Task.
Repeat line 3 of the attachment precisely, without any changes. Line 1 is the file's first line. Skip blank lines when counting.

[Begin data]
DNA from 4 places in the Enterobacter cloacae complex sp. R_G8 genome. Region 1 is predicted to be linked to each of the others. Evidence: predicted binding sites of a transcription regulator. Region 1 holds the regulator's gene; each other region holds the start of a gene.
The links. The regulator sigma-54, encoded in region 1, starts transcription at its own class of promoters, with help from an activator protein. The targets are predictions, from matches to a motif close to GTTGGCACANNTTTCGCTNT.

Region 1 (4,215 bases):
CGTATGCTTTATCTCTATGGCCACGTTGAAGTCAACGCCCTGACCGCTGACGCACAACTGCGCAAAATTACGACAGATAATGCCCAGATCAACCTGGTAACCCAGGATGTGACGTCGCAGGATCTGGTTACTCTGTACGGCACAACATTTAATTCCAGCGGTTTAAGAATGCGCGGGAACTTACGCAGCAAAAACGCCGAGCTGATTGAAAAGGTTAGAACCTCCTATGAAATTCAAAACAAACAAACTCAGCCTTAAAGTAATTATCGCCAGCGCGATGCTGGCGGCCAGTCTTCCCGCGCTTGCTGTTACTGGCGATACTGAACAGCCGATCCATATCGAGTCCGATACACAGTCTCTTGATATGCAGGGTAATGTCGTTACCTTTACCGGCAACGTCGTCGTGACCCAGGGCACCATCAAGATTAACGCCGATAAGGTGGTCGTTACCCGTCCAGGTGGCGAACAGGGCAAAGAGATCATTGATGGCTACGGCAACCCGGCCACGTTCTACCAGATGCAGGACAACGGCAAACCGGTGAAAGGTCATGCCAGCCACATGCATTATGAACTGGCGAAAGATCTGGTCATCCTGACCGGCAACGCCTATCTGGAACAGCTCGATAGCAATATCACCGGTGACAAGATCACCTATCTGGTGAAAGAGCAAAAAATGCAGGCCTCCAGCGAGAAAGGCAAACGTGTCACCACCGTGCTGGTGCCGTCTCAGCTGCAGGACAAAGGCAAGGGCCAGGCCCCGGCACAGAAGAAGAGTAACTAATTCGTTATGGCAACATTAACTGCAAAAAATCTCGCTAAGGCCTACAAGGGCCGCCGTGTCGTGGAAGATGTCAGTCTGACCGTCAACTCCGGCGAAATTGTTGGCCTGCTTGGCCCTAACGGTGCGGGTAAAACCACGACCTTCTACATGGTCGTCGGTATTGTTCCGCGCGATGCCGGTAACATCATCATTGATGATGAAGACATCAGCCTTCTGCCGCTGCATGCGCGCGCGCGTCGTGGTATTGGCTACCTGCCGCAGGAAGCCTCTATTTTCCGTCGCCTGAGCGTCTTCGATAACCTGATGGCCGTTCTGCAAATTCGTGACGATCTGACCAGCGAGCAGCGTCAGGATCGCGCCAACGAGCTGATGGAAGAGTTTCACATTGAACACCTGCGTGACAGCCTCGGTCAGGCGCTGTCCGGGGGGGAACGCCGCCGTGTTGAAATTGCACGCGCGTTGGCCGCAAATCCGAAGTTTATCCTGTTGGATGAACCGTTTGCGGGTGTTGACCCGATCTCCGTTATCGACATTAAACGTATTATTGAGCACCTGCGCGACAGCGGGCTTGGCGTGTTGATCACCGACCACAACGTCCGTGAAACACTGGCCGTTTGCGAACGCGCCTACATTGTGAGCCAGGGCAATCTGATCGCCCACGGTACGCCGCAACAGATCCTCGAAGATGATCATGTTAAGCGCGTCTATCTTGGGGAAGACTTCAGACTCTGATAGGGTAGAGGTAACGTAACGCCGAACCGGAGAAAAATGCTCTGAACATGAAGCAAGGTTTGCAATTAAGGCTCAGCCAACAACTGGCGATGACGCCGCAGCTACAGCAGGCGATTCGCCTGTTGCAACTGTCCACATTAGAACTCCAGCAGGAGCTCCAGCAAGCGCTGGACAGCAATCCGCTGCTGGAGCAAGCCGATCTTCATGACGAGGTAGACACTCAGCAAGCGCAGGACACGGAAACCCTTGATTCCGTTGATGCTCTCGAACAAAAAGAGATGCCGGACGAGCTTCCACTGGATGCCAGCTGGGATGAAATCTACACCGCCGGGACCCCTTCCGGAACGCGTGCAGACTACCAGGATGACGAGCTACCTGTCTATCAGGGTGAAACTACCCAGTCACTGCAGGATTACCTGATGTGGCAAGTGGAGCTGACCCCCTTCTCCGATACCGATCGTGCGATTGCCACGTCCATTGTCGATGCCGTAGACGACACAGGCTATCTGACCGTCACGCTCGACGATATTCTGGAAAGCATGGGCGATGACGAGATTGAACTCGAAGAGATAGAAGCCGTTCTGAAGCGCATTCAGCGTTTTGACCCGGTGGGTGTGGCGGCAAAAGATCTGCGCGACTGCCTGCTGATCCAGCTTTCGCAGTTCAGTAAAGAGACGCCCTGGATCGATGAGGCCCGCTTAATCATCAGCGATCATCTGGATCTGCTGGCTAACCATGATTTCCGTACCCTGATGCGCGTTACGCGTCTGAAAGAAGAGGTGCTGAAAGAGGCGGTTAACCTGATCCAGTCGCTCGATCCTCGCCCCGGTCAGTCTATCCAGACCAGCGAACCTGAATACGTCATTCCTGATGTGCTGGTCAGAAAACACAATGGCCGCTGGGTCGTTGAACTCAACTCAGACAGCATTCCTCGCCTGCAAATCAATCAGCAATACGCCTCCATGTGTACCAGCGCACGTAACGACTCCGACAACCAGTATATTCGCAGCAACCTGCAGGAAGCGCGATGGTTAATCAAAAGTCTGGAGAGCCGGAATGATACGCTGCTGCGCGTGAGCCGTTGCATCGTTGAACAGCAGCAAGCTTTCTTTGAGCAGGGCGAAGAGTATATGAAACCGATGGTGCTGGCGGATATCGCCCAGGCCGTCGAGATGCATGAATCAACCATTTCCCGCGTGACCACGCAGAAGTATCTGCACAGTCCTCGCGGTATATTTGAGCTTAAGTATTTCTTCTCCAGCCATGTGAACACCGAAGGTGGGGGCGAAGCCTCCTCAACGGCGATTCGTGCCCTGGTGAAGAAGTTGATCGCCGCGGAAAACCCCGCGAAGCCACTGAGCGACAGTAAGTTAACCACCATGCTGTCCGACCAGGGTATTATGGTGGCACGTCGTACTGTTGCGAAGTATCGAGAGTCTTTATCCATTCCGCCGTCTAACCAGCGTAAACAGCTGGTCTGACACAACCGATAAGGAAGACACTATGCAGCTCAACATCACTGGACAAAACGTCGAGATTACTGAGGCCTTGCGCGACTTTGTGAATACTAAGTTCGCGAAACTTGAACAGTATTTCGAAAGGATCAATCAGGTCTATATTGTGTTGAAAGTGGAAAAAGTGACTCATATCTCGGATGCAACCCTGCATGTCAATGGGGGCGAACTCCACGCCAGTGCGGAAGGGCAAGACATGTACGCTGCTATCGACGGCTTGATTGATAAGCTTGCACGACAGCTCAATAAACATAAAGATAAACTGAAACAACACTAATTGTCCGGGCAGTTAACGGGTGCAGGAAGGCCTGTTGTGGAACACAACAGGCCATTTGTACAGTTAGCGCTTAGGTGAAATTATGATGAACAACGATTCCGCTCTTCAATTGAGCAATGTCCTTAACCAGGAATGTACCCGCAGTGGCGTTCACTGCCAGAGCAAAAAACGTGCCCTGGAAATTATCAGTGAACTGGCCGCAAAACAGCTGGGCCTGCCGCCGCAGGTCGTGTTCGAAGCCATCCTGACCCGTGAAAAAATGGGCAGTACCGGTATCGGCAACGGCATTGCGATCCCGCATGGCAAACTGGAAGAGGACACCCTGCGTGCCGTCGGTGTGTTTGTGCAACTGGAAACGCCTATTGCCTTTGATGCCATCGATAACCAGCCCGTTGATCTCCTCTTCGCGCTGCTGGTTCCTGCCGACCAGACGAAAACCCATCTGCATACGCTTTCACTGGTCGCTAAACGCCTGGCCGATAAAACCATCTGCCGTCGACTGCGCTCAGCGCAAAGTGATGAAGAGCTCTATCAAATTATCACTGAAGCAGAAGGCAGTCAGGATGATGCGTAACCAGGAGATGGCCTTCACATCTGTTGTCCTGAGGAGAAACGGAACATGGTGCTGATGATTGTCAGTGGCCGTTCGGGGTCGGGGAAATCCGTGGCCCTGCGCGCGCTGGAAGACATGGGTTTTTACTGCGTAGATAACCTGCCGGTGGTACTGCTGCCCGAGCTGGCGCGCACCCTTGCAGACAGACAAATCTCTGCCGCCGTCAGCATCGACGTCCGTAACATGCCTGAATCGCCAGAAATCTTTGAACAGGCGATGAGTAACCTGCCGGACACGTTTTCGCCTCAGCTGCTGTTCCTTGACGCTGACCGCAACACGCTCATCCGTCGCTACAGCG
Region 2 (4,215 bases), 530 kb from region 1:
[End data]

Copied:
Region 1 (4,215 bases):